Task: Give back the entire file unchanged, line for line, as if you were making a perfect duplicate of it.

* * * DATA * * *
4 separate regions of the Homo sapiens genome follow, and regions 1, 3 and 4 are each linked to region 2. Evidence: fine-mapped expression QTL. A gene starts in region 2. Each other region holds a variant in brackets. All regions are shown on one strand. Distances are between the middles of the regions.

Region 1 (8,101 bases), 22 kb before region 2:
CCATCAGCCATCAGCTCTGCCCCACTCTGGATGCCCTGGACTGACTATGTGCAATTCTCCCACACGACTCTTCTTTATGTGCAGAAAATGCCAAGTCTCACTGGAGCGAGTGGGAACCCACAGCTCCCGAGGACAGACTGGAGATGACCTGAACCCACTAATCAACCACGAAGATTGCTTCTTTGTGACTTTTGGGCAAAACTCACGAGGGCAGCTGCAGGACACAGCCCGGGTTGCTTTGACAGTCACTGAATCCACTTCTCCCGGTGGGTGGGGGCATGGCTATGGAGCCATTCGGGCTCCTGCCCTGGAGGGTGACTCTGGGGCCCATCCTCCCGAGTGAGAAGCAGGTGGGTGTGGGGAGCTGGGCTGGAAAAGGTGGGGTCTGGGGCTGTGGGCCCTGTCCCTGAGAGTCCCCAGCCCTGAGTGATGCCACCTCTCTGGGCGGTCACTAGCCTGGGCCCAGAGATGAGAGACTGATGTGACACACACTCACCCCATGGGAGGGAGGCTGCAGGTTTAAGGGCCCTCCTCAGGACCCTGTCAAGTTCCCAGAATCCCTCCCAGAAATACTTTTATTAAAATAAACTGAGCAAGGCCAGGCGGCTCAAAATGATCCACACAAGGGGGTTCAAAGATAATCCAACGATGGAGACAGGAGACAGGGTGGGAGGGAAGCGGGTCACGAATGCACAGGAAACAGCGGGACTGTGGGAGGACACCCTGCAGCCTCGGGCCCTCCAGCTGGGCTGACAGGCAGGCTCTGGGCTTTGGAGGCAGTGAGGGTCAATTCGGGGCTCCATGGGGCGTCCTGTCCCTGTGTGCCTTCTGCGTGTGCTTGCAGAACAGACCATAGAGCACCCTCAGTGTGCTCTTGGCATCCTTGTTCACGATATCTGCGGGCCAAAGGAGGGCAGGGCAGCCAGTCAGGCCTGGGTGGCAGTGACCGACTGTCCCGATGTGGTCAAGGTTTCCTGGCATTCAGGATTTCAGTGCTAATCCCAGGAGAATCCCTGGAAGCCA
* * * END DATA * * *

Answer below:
4 separate regions of the Homo sapiens genome follow, and regions 1, 3 and 4 are each linked to region 2. Evidence: fine-mapped expression QTL. A gene starts in region 2. Each other region holds a variant in brackets. All regions are shown on one strand. Distances are between the middles of the regions.

Region 1 (8,101 bases), 22 kb before region 2:
CCATCAGCCATCAGCTCTGCCCCACTCTGGATGCCCTGGACTGACTATGTGCAATTCTCCCACACGACTCTTCTTTATGTGCAGAAAATGCCAAGTCTCACTGGAGCGAGTGGGAACCCACAGCTCCCGAGGACAGACTGGAGATGACCTGAACCCACTAATCAACCACGAAGATTGCTTCTTTGTGACTTTTGGGCAAAACTCACGAGGGCAGCTGCAGGACACAGCCCGGGTTGCTTTGACAGTCACTGAATCCACTTCTCCCGGTGGGTGGGGGCATGGCTATGGAGCCATTCGGGCTCCTGCCCTGGAGGGTGACTCTGGGGCCCATCCTCCCGAGTGAGAAGCAGGTGGGTGTGGGGAGCTGGGCTGGAAAAGGTGGGGTCTGGGGCTGTGGGCCCTGTCCCTGAGAGTCCCCAGCCCTGAGTGATGCCACCTCTCTGGGCGGTCACTAGCCTGGGCCCAGAGATGAGAGACTGATGTGACACACACTCACCCCATGGGAGGGAGGCTGCAGGTTTAAGGGCCCTCCTCAGGACCCTGTCAAGTTCCCAGAATCCCTCCCAGAAATACTTTTATTAAAATAAACTGAGCAAGGCCAGGCGGCTCAAAATGATCCACACAAGGGGGTTCAAAGATAATCCAACGATGGAGACAGGAGACAGGGTGGGAGGGAAGCGGGTCACGAATGCACAGGAAACAGCGGGACTGTGGGAGGACACCCTGCAGCCTCGGGCCCTCCAGCTGGGCTGACAGGCAGGCTCTGGGCTTTGGAGGCAGTGAGGGTCAATTCGGGGCTCCATGGGGCGTCCTGTCCCTGTGTGCCTTCTGCGTGTGCTTGCAGAACAGACCATAGAGCACCCTCAGTGTGCTCTTGGCATCCTTGTTCACGATATCTGCGGGCCAAAGGAGGGCAGGGCAGCCAGTCAGGCCTGGGTGGCAGTGACCGACTGTCCCGATGTGGTCAAGGTTTCCTGGCATTCAGGATTTCAGTGCTAATCCCAGGAGAATCCCTGGAAGCCA